Finally, the third criterion required avoiding the consumption of more energy than the amount that was saved. To validate this point, we measured the energy consumption of the two systems during the wind tunnel tests. We obtained a constant consumption of 25.2 mW for the aileron control, 25.2 mW for the MTE control without deformation, and 504 mW with a 7° deformation of the MTE. The MTE consumes more energy than a conventional aileron because of the actuator’s role in rib deformation. However, because the MTE reduces wing drag, the engine’s energy requirement is reduced. Yet engine consumption is over hundreds of thousands times greater than that of an actuator. A 1% reduction in engine consumption saves several dozen watts of power, which is much higher than the extra consumption required by the MTE.

Conclusion

This analysis allowed us to demonstrate the functionality and efficiency of our morphing wing trailing edge prototype. In addition to being simple to manufacture, the MTE prototype has met the criteria for use on an aircraft. The next step will be to integrate the MTE into a small aircraft, such as the LARCASE UAS-S45, to validate flight behaviour.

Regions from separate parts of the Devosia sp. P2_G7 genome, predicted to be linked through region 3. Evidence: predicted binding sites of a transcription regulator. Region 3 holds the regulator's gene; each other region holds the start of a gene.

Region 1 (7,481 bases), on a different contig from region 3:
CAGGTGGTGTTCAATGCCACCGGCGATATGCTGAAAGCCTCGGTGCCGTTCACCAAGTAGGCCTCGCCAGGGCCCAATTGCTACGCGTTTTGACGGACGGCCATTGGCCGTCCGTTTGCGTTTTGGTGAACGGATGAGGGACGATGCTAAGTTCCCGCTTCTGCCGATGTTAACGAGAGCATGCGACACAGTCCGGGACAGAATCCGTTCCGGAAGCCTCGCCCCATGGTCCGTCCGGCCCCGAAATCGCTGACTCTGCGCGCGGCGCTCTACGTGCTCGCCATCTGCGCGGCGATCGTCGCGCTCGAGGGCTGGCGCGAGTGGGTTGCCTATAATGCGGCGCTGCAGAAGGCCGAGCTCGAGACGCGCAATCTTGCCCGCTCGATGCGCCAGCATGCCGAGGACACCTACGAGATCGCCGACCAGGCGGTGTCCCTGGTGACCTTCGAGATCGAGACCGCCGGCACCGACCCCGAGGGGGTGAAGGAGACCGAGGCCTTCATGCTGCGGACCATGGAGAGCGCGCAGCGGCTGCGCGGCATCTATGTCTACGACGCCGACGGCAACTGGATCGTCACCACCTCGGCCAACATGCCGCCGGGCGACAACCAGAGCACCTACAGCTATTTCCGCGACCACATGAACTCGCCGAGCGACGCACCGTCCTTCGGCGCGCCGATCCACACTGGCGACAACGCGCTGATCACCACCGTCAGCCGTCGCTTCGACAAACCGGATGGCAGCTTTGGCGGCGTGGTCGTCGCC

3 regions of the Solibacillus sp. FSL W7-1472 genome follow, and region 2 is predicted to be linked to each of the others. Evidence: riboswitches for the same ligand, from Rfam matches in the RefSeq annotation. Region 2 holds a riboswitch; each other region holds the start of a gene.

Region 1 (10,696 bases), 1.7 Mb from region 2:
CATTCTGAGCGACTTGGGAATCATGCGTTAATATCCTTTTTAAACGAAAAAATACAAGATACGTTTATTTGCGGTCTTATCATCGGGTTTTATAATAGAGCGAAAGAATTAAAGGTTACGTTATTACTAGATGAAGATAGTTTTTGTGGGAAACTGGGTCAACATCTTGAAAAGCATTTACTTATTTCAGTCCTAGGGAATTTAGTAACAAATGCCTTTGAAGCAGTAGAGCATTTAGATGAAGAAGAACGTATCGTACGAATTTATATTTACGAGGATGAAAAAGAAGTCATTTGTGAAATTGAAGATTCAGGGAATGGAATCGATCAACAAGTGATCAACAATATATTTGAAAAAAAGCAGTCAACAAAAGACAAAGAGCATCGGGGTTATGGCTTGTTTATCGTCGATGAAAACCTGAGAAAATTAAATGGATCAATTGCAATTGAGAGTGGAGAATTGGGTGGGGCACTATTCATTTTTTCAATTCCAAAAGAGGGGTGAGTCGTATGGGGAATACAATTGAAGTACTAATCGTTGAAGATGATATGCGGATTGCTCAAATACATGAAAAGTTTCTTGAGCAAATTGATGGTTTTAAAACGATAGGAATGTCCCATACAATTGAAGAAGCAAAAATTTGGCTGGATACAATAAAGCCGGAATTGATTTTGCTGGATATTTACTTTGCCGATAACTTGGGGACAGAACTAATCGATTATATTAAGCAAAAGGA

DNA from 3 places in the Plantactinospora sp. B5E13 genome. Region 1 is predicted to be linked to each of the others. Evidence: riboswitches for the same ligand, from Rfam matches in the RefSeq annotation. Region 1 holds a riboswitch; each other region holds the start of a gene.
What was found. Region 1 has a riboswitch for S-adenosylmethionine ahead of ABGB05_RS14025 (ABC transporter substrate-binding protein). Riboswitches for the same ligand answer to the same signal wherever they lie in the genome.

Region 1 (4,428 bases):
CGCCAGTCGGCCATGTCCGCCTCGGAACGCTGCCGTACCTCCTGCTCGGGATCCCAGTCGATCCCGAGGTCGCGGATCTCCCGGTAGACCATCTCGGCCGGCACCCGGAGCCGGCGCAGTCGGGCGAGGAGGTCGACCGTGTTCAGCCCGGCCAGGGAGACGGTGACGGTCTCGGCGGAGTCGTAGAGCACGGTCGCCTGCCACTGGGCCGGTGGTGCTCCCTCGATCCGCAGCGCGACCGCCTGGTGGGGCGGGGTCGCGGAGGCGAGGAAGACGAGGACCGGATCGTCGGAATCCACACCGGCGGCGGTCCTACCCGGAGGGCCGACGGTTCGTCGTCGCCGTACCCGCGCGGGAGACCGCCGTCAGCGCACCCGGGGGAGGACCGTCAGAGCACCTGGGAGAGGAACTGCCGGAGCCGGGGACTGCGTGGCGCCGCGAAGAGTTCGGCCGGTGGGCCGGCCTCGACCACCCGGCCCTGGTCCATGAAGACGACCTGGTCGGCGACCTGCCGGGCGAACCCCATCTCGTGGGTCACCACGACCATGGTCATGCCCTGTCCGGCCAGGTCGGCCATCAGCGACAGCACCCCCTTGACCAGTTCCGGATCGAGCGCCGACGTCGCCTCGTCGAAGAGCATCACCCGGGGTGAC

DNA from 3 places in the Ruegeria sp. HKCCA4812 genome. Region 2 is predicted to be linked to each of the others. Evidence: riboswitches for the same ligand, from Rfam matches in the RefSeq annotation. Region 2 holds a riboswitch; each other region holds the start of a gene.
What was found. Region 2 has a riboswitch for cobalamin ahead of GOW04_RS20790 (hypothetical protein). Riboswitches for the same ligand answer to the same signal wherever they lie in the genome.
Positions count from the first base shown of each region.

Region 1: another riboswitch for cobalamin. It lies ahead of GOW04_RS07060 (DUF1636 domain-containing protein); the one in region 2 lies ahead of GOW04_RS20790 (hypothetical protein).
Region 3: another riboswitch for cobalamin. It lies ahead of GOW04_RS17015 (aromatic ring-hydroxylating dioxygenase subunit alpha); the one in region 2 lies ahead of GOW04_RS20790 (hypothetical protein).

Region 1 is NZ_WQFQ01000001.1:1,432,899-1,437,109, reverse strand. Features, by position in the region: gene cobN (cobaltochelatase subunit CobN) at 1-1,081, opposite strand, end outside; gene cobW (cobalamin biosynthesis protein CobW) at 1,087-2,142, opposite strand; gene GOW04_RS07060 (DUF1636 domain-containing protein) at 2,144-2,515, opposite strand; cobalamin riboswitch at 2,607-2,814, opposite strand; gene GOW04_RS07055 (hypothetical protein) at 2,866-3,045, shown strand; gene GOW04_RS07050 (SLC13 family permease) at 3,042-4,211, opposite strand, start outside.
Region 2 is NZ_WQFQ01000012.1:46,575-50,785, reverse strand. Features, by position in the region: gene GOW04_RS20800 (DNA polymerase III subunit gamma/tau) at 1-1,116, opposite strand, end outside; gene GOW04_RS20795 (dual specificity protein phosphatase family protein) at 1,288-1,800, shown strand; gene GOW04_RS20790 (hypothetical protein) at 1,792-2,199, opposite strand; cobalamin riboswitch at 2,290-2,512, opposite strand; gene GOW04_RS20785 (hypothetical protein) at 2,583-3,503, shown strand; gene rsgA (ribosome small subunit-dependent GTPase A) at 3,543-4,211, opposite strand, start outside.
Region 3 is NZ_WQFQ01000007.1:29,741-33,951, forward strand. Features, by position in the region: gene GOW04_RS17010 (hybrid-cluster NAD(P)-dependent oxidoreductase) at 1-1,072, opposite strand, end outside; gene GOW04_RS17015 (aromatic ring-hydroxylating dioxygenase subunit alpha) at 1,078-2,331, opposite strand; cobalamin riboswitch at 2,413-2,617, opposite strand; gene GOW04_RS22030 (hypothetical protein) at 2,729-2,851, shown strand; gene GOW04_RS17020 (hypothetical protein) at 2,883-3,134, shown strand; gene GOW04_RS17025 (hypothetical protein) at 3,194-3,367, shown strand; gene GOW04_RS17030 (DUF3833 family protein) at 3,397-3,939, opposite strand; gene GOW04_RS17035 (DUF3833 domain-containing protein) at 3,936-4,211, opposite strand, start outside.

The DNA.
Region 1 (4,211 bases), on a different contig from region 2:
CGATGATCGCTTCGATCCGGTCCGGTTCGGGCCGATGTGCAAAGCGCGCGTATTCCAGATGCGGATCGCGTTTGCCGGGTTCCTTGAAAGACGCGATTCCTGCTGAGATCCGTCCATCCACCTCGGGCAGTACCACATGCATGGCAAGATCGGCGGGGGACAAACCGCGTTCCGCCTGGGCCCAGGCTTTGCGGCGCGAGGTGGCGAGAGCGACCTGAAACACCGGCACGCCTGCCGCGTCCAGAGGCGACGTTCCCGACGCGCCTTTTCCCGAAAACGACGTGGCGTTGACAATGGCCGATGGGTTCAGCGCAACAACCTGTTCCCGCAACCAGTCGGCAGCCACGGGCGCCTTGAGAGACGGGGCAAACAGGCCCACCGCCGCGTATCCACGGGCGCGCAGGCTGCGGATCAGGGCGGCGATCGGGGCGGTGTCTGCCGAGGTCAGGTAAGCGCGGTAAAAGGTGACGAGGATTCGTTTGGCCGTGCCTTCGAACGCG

Additional Information

For more information on this research, please refer to the following paper:

Communier, David; Botez, Ruxandra; Wong, Tony. 2019. “Experimental Validation of a New Morphing Trailing Edge System using Price–Païdoussis Wind Tunel Tests.” Chinese Journal of Aeronautics, 32(6): 1353–1366.

David Communier

Author's profile

David Communier is a Bachelor of Automated Manufacturing Engineering, and has a Master’s degree in Aerospace Engineering from ÉTS. He is a Ph.D. student in Aerospace Engineering at ÉTS. His is studying the behaviour of morphing wings.

Program : Aerospace Engineering  Automated Manufacturing Engineering 

Research chair : Canada Research Chair for Aircraft Modeling and Simulation Technologies 

Research laboratories : LARCASE – Aeronautical Research Laboratory in Active Control, Avionics and Aeroservoelasticity 

Author profile

Ruxandra Botez

Author's profile

Ruxandra Mihaela Botez is a professor in the Systems Engineering Department at ÉTS. She specializes in modelling and simulation for aircraft, helicopters, aerial systems and morphing wings.

Program : Aerospace Engineering  Automated Manufacturing Engineering 

Research chair : Canada Research Chair for Aircraft Modeling and Simulation Technologies 

Research laboratories : LARCASE – Aeronautical Research Laboratory in Active Control, Avionics and Aeroservoelasticity 

Author profile

Tony Wong

Author's profile

Tony Wong is a Professor in the Department of Systems Engineering at ÉTS. His research interests include evolutionary multi-criteria optimization algorithms, machine learning and parallel programming.

Program : Automated Manufacturing Engineering 

Research laboratories : LIVIA – Imaging, Vision and Artificial Intelligence Laboratory 

Author profile